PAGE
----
Jerusalem Mayor Nir Barkat presents himself as the secular leader who came to rescue Israel's capital from the control of the ultra-Orthodox and give it an open, pluralistic character. But his announcement that he is halting municipal services to the neighborhoods of Geula and Mea She'arim in response to violent rioting by some of these neighborhoods' residents constitutes collective punishment, which will merely further inflame already stormy tempers.

For several weeks now, Barkat has been facing off against the Eda Haredit - a group of sects and rabbinical courts that reject the Zionist state and boycott its institutions. In an effort to score points on the ultra-Orthodox street, the Eda Haredit launched a battle against the opening of the municipality's Safra parking garage on Shabbat and won support from the most important ultra-Orthodox rabbis and halakhic arbiters. Barkat, rightly, stood up to them: He refused to give in to the demonstrations and left the parking garage open.

The protests against the parking garage waned, and no protests developed against the Gay Pride Parade in Jerusalem. But then the ultra-Orthodox found a new pretext for battling the authorities: the arrest of a woman from an ultra-Orthodox neighborhood on suspicions of starving and abusing her infant son. Harshly worded posters against the police and the welfare services appeared in ultra-Orthodox neighborhoods, and rumors were spread that the baby had been the victim of a medical experiment and that the police had exploited the mother's visit to a welfare office to ambush and arrest her.

This time, the protests deteriorated into open violence, which included rioting, vandalizing municipal welfare offices, torching trash bins, damaging sanitary equipment and violent demonstrations by thousands of ultra-Orthodox residents.

Barkat responded by announcing a halt in the provision of municipal services to the two ultra-Orthodox neighborhoods where the riots took place, Mea She'arim and Geula. He justified this decision by the need to protect municipal workers from attacks, given the vandalizing of the welfare offices. But his hasty announcement was a mistake. Both neighborhoods are inhabited by tens of thousands of people, of which only a tiny minority participated in the violence. There is no reason to punish the many for the sins of the few.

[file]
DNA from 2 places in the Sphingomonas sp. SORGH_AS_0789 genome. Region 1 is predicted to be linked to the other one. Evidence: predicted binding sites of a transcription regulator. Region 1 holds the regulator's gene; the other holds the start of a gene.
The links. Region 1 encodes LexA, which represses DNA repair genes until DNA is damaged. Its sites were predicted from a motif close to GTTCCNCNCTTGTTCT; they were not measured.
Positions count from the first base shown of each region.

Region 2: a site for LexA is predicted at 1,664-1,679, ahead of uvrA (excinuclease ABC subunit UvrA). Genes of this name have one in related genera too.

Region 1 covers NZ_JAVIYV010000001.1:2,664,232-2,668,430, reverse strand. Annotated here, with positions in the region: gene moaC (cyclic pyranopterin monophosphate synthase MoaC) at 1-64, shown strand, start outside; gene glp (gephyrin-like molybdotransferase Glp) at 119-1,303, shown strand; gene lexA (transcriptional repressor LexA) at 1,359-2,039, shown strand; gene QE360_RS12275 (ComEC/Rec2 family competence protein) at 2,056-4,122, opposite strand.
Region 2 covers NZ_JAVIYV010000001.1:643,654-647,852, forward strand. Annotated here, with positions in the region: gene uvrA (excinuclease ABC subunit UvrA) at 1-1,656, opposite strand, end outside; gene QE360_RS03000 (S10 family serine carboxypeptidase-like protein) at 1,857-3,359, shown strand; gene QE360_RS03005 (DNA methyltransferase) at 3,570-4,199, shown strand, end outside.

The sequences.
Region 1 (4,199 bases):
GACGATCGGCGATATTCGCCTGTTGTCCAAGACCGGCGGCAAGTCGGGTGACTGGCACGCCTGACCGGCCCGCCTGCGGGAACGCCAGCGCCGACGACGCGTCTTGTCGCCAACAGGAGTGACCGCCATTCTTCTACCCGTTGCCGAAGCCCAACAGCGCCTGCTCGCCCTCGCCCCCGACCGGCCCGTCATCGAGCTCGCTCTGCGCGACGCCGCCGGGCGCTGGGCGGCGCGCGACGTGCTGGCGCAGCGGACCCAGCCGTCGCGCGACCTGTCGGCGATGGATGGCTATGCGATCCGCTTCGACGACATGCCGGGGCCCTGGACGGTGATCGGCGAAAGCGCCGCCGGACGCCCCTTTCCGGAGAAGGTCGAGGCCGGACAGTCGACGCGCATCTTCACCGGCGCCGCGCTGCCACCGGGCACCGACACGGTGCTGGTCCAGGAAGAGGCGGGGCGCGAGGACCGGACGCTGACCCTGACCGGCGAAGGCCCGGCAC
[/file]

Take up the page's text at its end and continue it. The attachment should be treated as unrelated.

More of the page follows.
One can understand Barkat's fears for the safety of municipal welfare and sanitation workers, but the solution is not collective punishment of the ultra-Orthodox community. Instead, he could have the welfare offices guarded and bar trash collection when and where demonstrations are occurring. But for the municipality to declare war on an entire community will only further inflame passions and push Jerusalem's ultra-Orthodox community into a "them or us" stance toward the authorities. And this is happening at a time when the violent riots over this issue, unlike the protests against the parking garage, have failed to win the backing of the rabbis - not even those of the most extremist factions.

It is supremely important to preserve Jerusalem's social and cultural pluralism, so Israel's capital will not turn into a sinkhole of poverty and provocations against the government and state. That is the mayor's job. But he must strive to be a unifier and conciliator, and remember that he also serves communities that did not vote for him and oppose his policies. Law enforcement is important, and he must insist on it. But he must not engage in populist hooliganism of his own.